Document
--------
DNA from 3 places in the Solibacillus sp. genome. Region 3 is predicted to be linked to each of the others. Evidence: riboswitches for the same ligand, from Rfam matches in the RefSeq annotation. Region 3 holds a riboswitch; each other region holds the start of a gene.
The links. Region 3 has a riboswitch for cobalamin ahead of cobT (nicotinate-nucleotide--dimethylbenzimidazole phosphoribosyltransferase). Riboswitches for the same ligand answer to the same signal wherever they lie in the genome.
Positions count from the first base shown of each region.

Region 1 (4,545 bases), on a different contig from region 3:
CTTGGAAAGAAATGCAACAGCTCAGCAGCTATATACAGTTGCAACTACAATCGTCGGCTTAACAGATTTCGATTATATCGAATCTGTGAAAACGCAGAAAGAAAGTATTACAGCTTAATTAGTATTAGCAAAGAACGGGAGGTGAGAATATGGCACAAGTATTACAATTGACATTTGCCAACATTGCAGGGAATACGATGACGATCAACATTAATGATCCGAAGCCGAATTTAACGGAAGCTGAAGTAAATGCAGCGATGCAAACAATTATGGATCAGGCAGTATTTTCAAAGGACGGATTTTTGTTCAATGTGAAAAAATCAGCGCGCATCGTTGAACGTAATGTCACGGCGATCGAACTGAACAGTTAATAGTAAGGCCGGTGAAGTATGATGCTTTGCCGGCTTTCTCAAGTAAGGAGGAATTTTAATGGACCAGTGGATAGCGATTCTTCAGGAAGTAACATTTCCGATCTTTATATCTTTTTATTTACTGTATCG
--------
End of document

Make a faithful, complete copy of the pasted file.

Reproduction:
DNA from 3 places in the Solibacillus sp. genome. Region 3 is predicted to be linked to each of the others. Evidence: riboswitches for the same ligand, from Rfam matches in the RefSeq annotation. Region 3 holds a riboswitch; each other region holds the start of a gene.
The links. Region 3 has a riboswitch for cobalamin ahead of cobT (nicotinate-nucleotide--dimethylbenzimidazole phosphoribosyltransferase). Riboswitches for the same ligand answer to the same signal wherever they lie in the genome.
Positions count from the first base shown of each region.

Region 1 (4,545 bases), on a different contig from region 3:
CTTGGAAAGAAATGCAACAGCTCAGCAGCTATATACAGTTGCAACTACAATCGTCGGCTTAACAGATTTCGATTATATCGAATCTGTGAAAACGCAGAAAGAAAGTATTACAGCTTAATTAGTATTAGCAAAGAACGGGAGGTGAGAATATGGCACAAGTATTACAATTGACATTTGCCAACATTGCAGGGAATACGATGACGATCAACATTAATGATCCGAAGCCGAATTTAACGGAAGCTGAAGTAAATGCAGCGATGCAAACAATTATGGATCAGGCAGTATTTTCAAAGGACGGATTTTTGTTCAATGTGAAAAAATCAGCGCGCATCGTTGAACGTAATGTCACGGCGATCGAACTGAACAGTTAATAGTAAGGCCGGTGAAGTATGATGCTTTGCCGGCTTTCTCAAGTAAGGAGGAATTTTAATGGACCAGTGGATAGCGATTCTTCAGGAAGTAACATTTCCGATCTTTATATCTTTTTATTTACTGTATCG